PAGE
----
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Does Tax-Free Income at Retirement Sound Good?

| November 21, 2012

You’re employed and your employer offers a 401(k). You hear your coworkers discussing their 401(k)’s. You know that you have to save for retirement and you already know you want to retire early. So what should you do?

 The 401(k) is the first step. Many employers offer some kind of retirement plan and the 401(k) is a very common retirement plan today. The 401(k) has some key features to be aware of. When you contribute to a 401(k), that money is put into a retirement plan that is set aside for retirement.



 There are certain exceptions but in general, you will be penalized on any money taken out before retirement age. So once you put money into the 401(k), you want to leave it there until retirement, otherwise Uncle Sam will take an extra bite out of your money.

 There are a few important tax rules regarding 401(k)’s. When you put money into the 401(k), in general, you get to deduct that amount from your taxable income on your tax return. Therefore, if you have taxable income of $50,000 and you make a $5,000 contribution to your 401(k); your taxable income will be reduced to $45,000. Since the government gives you a nice break on your contribution, they want you to pay taxes on the money when you take it out. When you take the money out of the 401(k), it is taxed by Uncle Sam and if you take the money out before reaching age 59.5 (again, there are certain exceptions), you will have to pay an extra 10% penalty to Uncle Sam (IRS). How wonderful, right?

 For this reason, when you make the decision to contribute to your 401(k), you need to be fairly certain that you will not need that money until retirement. That money is set aside for retirement. In addition, when you reach a certain age, the government is going to require you to take a certain amount of money out of your account every year (they get tax revenue from it so it’s beneficial to them, not you). This is called a Required Minimum Distribution and you must take out at least the amount that the government specifies; otherwise, Uncle Sam will levy a tax equal to 50% of the amount that you were supposed to take out (IRS).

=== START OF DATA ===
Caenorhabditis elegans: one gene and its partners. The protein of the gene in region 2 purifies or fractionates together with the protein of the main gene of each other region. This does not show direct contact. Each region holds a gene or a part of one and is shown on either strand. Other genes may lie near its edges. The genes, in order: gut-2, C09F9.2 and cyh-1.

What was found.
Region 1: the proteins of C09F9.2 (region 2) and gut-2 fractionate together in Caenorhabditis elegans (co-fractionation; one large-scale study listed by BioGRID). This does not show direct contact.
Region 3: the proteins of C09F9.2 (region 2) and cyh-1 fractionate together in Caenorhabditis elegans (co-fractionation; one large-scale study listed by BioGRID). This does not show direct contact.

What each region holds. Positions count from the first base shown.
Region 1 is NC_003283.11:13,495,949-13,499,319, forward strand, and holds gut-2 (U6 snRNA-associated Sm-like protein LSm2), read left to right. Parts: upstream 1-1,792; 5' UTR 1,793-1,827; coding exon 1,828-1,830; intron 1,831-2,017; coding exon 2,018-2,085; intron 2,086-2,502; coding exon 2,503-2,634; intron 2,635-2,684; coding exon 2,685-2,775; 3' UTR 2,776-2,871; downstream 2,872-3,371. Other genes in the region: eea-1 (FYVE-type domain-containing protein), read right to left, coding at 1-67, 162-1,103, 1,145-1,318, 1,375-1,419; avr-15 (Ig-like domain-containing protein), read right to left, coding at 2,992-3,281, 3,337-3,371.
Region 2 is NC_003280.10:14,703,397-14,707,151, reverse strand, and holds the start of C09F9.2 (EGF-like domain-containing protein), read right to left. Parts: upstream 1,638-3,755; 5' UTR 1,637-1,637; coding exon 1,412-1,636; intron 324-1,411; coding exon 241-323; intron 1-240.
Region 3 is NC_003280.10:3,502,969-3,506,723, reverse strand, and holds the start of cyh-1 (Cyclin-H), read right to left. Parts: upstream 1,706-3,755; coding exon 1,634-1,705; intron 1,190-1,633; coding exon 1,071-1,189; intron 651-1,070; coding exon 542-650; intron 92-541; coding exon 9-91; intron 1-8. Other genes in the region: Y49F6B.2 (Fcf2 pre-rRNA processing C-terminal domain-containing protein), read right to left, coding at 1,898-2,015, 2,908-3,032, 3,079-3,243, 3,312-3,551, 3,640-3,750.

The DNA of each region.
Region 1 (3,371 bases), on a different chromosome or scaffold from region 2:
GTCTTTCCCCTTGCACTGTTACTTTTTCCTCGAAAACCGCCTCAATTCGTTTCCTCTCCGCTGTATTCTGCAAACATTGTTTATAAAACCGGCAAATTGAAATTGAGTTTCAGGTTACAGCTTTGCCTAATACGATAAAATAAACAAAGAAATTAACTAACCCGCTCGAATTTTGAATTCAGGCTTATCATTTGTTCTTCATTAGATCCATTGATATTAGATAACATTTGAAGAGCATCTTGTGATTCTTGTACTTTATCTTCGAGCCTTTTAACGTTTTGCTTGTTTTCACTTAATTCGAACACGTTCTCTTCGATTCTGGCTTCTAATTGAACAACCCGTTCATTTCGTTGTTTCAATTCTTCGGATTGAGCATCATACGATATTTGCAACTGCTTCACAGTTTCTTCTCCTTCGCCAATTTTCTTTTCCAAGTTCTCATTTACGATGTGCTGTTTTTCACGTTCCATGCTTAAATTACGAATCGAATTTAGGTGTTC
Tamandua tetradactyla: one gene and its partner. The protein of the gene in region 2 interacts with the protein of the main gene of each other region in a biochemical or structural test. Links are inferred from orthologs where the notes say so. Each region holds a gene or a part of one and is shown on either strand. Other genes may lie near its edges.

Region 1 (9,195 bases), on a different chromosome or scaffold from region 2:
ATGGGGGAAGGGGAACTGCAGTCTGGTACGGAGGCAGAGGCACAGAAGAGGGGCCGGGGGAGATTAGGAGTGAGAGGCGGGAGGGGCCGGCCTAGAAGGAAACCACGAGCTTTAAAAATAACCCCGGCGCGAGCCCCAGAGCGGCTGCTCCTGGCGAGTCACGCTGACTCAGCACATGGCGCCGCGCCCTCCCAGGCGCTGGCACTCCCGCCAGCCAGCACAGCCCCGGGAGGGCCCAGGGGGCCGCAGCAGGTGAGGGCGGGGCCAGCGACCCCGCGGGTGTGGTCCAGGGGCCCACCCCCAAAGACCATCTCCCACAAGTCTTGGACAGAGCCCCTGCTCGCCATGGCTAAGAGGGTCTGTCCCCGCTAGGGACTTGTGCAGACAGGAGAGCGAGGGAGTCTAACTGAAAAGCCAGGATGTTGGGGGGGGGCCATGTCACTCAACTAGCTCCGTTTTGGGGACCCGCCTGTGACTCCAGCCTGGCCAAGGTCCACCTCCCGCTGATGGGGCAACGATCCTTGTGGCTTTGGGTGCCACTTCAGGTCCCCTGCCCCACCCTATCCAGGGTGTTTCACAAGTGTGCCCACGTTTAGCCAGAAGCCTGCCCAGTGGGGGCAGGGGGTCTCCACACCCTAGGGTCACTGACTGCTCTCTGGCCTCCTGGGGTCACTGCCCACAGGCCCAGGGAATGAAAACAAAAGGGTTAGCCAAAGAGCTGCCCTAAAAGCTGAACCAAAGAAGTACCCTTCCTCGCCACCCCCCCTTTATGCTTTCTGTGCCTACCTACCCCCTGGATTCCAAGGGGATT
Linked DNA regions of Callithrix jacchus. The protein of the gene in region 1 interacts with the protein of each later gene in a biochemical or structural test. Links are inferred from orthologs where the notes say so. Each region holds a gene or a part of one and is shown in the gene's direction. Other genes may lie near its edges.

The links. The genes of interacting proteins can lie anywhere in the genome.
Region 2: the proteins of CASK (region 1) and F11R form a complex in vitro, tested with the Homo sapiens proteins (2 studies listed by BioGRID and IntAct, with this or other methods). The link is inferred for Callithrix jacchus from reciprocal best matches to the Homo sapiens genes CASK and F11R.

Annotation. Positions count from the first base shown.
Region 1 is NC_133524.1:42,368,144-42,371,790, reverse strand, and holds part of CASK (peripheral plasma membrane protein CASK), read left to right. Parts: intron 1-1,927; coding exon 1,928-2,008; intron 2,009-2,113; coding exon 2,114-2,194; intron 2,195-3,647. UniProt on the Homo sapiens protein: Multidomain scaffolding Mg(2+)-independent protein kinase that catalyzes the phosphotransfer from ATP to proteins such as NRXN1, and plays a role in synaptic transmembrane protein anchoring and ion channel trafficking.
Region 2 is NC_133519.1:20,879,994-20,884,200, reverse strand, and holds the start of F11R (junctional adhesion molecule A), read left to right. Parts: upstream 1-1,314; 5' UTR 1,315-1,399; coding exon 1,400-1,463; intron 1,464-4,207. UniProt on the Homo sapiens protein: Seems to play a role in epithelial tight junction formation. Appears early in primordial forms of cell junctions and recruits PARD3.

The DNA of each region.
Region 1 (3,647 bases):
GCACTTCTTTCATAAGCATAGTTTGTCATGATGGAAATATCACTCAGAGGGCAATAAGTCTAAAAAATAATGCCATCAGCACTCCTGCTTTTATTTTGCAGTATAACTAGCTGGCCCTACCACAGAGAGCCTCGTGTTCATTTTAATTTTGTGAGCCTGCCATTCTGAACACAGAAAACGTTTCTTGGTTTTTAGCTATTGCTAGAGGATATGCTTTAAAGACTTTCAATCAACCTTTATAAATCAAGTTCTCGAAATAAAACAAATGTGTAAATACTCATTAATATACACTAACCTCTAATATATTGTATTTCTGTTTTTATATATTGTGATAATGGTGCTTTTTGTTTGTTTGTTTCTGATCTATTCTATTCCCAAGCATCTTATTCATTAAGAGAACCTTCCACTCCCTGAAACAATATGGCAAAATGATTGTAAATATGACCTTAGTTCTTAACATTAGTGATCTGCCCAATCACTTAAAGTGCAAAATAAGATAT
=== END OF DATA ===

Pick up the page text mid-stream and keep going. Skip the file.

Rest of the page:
Now you know the basic rules in regards to 401(k)’s; however, life isn’t that simple. There’s another kind of 401(k) that you need to know about. Some employers are offering a newer vehicle called the Roth 401(k). The Roth 401(k) has some key distinctions from the regular 401(k). First is, using the same example from above, if you make a Roth 401(k) contribution of $5,000 and have taxable income of $50,000, you will not be able to deduct your contribution. Therefore, you would still have $50,000 of taxable income even though you put the $5,000 into the Roth 401(k). So what is the point of putting money in the Roth 401(k) then? One of the most valuable aspects of the Roth 401(k) is that as long as you satisfy some IRS rules, you can take money out of the account at retirement age income tax-free (IRS). That means that if you satisfy some IRS rules, all earnings in the account will be tax-free when it comes time for you to retire. That’s pretty amazing! In addition, the government doesn’t require you to take a certain amount of money out of your account once you reach a certain age. You can take the money out as you please, instead of being dictated what to do by the government.